For ten years the holes in the yellow earth were not used. They remained as they were, open to the heat. Then, one death followed another, and in one year three were buried. From then on, in the dingy half-light of their hovels, the fixed stare of saddened eyes awaited the long-expected visit of death. She alone resisted the resigned meaning of her neighbors’ gestures. She dug her grave, because they all had done it, but while she heaved up the sharp rocks, she swore to herself, by all her years of solitude, that she would never use it. She had the strength to wait for her son. Even if it meant enduring horrors, it didn’t matter to her, as long as he came back to see her. As a child, they had told her that elderly Indians used to prolong their lives by eating, while still warm, the pregnant wombs of female animals. “Well, I’ll do even that, when the vultures start to gather,” she told herself. “I’ll eat the womb of my rabbits, even though I feel the birth canal opening, even though I sense the young animals writhing in my mouth, and myself weeping inwardly. I have to live long enough to see him come back. There, over there where the train goes by, that’s the way he’ll come, carrying his own kids, and he’ll take me away with him, because I don’t want to die alone…”

Her energy stayed with her for long afterwards, even when only two of them remained alive in the settlement, and the other, a man, was spying on her to see if she could still get out of bed in the morning. Solid in her conviction and hope, she was sure that she’d be the one to drag the neighbor she’d known all her life over to the hillside. And so it turned out. One evening she missed the trembling candle-flame that indicated the presence of the man. She became aware that all afternoon she had been hearing a commotion among his hungry hens. Suddenly she was gasping for air, in her own inner ear she heard the rattle of chilling death, and her legs froze in terror. She found him stiff, with a thread of bloody spittle dangling from his mouth. A huge lizard was already sucking at his eyeballs.

She made a stretcher and in the morning dragged him to the hillside of oblivion. She came back, feeling as if she had turned to stone, her teeth reduced to sand, her hopes almost in ashes.

The passing of time became an obsession with her. She measured it by the molting of the hens and the flowering of the nopal cactus. Every night she seated herself in the yard, clutching a large bundle of rags in her arms and talking aloud to it. Sleep was harder and harder to come by, even when she worked to exhaustion. She spent the night watching the stars or imagining the children her son had fathered.

Ever since he came into sight in the far distance, she had been observing him, a tiny point in the monotony of the desert. She was drawing water, and long shadows were beginning to creep across the soil, while the breeze from the white-hot desert was also beginning its daily stroll. Her chest opened with emotion, and she felt the gap between her breasts threatening to burst with palpitations. All her muscles quivering with emotion, she raced to welcome him, without a cloth to protect her head, laughing like a lunatic and deaf with excitement. She ran weeping, burning him up with her eyes, treading between the jagged rocks and not feeling the thousands of scratching thorns. “My boy is coming!” Her hair was alive as if with ants, and all her skin. Her throat had closed painfully. Her legs forced a way through the scrub and her thighs brushed aside the broad, glistening tips of the magueys.

Her eyes were used to scanning the distance. Long before the visitor, enfeebled by the sun, could make out anything distinct on the horizon of growing shadows, she knew that she was not seeing the son of her memories, and a shocking taste of iron paralyzed her, leaving her like a hieroglyph sketched against the cobalt-blue distance where the night was beginning. She went back the way she had come, very slowly, and pulled coals from the fireplace and in the front of the yard lit a huge bonfire of dried maize stalks, so that the stranger might have a guide and his persistent thirst be finally slaked.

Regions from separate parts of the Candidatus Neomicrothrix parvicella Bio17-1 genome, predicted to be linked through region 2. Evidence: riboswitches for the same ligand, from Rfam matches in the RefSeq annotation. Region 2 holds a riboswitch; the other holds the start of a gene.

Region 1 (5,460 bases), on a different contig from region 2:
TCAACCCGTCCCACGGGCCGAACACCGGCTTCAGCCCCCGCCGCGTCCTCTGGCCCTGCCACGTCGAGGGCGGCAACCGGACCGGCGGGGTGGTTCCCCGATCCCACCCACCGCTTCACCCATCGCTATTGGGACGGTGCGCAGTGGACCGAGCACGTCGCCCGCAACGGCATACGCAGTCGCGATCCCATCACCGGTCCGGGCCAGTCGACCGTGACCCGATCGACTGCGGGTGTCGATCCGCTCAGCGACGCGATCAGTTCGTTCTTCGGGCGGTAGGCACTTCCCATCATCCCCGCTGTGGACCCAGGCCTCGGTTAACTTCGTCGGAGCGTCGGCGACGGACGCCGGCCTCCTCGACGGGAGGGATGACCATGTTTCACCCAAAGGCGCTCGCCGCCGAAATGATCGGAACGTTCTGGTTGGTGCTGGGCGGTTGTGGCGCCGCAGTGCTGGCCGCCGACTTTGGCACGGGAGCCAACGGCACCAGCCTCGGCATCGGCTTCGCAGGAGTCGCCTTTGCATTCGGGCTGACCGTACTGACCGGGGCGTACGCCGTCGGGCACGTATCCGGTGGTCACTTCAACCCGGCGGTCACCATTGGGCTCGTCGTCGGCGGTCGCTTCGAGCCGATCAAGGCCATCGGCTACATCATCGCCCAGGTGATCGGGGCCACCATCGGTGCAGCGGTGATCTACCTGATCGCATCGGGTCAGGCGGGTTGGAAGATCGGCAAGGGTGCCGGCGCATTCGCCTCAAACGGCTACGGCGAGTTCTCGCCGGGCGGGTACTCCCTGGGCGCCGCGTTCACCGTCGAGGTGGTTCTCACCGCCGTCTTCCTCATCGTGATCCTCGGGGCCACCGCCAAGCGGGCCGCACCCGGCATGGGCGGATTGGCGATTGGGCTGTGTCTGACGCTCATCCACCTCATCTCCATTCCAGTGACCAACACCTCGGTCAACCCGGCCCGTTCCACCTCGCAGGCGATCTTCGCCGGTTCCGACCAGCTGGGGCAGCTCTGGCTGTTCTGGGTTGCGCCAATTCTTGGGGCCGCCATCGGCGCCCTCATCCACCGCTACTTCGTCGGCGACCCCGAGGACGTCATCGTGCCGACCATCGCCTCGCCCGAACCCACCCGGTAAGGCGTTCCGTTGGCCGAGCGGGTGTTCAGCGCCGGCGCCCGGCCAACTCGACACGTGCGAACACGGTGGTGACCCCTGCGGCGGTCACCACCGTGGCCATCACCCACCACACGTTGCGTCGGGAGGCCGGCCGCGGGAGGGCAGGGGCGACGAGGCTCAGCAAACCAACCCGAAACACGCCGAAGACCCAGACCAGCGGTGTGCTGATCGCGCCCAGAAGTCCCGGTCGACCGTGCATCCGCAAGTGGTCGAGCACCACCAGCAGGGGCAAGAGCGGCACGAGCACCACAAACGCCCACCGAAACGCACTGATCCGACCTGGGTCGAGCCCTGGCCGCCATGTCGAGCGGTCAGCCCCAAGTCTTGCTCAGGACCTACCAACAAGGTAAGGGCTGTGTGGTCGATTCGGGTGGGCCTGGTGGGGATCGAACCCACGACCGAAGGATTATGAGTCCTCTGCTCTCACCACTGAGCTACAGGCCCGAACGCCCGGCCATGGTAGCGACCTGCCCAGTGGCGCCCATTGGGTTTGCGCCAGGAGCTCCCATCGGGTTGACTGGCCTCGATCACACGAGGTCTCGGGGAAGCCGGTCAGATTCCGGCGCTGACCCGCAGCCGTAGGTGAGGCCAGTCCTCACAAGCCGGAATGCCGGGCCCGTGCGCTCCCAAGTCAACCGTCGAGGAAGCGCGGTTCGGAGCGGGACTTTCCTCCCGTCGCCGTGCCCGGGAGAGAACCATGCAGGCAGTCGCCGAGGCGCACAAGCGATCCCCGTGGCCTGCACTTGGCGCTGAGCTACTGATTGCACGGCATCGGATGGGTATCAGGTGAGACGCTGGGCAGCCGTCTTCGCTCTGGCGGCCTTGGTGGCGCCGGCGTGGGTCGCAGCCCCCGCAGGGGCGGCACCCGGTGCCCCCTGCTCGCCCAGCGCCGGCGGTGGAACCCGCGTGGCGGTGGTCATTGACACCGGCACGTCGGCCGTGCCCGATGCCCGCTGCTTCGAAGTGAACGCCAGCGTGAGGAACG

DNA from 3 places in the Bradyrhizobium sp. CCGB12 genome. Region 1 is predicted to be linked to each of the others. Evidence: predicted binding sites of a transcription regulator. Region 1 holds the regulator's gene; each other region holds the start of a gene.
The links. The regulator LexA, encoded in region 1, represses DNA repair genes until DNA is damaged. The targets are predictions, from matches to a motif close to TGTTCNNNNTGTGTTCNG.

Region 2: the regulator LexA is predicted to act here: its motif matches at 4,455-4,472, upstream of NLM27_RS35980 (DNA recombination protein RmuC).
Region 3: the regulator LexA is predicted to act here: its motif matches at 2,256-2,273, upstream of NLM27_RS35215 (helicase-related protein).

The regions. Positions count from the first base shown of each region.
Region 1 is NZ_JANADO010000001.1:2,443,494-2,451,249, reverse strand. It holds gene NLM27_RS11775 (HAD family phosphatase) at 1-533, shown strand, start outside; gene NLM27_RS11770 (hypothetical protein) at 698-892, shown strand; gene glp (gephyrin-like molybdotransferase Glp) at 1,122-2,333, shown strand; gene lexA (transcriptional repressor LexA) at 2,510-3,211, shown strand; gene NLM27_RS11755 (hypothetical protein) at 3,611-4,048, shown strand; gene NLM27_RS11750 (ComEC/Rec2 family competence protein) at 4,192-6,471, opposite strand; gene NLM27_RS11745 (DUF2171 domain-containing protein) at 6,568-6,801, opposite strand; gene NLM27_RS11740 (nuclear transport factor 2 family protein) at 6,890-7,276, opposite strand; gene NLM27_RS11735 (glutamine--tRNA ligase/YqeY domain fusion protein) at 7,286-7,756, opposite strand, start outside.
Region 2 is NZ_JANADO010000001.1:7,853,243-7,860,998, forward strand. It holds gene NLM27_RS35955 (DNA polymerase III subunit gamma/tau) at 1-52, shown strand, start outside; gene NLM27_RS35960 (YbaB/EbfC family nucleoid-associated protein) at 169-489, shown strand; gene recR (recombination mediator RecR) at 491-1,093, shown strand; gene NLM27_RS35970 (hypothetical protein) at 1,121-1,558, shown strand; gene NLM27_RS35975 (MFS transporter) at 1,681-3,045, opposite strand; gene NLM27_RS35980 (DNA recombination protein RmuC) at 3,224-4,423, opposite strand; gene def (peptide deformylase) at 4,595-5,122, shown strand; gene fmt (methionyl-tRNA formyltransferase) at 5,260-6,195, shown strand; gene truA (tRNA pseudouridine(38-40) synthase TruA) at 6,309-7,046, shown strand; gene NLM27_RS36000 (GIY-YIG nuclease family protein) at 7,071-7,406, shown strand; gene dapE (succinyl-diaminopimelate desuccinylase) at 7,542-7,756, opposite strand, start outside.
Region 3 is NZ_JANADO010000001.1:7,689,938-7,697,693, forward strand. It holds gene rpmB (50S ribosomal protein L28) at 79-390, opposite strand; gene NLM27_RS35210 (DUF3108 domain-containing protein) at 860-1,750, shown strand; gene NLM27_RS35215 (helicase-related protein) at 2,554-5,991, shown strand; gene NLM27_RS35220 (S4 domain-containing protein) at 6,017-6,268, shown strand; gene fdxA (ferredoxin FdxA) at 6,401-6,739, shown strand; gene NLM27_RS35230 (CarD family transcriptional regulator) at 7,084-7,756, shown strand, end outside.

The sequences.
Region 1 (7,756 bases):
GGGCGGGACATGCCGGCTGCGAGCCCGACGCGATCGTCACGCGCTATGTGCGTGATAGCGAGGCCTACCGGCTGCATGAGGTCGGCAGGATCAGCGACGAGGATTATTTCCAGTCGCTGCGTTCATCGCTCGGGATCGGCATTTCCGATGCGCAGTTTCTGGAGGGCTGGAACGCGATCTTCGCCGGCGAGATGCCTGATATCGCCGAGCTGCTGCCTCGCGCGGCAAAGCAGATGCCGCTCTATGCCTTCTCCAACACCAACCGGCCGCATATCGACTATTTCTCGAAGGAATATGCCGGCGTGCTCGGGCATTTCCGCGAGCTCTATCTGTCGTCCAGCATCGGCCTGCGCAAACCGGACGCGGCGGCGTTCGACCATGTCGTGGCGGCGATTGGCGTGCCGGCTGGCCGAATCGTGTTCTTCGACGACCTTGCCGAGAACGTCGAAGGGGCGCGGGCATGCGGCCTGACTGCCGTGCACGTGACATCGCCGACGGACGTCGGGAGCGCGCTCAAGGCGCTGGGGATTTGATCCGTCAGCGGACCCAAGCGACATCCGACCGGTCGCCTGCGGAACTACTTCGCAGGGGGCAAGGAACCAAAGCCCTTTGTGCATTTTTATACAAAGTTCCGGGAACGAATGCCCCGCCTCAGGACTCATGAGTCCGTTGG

“That’s not my name and I don’t know her,” she assured him. “There’s nobody of that name lives round here. I’ve been living by myself for years now, just me and my rabbits and my hens. If there was anybody here with that name, I’d tell you, but there isn’t, there’s nobody…”

Astonishment and pity filled the visitor’s face. He had arrived sunburned, the corners of his mouth white with dust, his forehead reddened, and his hands cracking open like the earth under a drought. She knew full well the tortures of thirst and the agonies suffered by those who, after walking under that sun, swallowed water in reckless gulps, so she periodically gave him small sips of water with a grain or two of salt in it, in order to extinguish, little by little, the fire raging inside him. She moistened some clean strips of old rags and placed them on his forearms, forehead, and soles of his feet. She refused to let him speak or move. She kept on giving him water, till the man said that the only way he could drink any more would be to vomit up what was already inside him. The blazing fire was a heap of ashes before she told him he was free to move and talk.

For the first time in many years, she prepared a hot supper. When she was alone, any uneaten food turned rancid in the pan, converted to vinegar and bubbles by the intense heat. The man talked to her about a migrant worker who had died at the age of twenty-four. He’d left a fortune to his mother, about twenty years before, and it was his job now to find the woman. “If she lived here once,” she answered, “she doesn’t now. She must be dead as dust, with her bones turned to saltpeter. There’s nobody here, they all died long ago, there’s nobody here.”

After supper, the man fell asleep, and she stayed there, looking at him, feeling hollow inside. Then she set the rabbits free, and scattered the hens among the ashy ruins of the abandoned settlement. She made up a parcel of cooked maize kernels, biscuits of beans with honey, a small flask of water, and a handful of the local salt. Before the early sun got hot, the man set out. She gave him the packet of foodstuffs, along with some old sunglasses, and, carefully wrapped in spotless linen, an old green bottle.

With the pain of years knotting every joint, she slid down into a sitting position. So many years of being there, breathing fire, sucking up water while crouched to the earth, caring for her sterile land…


Next to the railway tracks lay an emerald bottle, shattered into a dozen fragments. Back on the cursed outcrop of alum and lime, hidden away in a wrinkle of the desert, a woman allowed herself to die, as she faced the shimmering glare of the hot sands, faced the heat that had reduced her skin to paper and hardened her eyes to stone. She was dry, inside and out.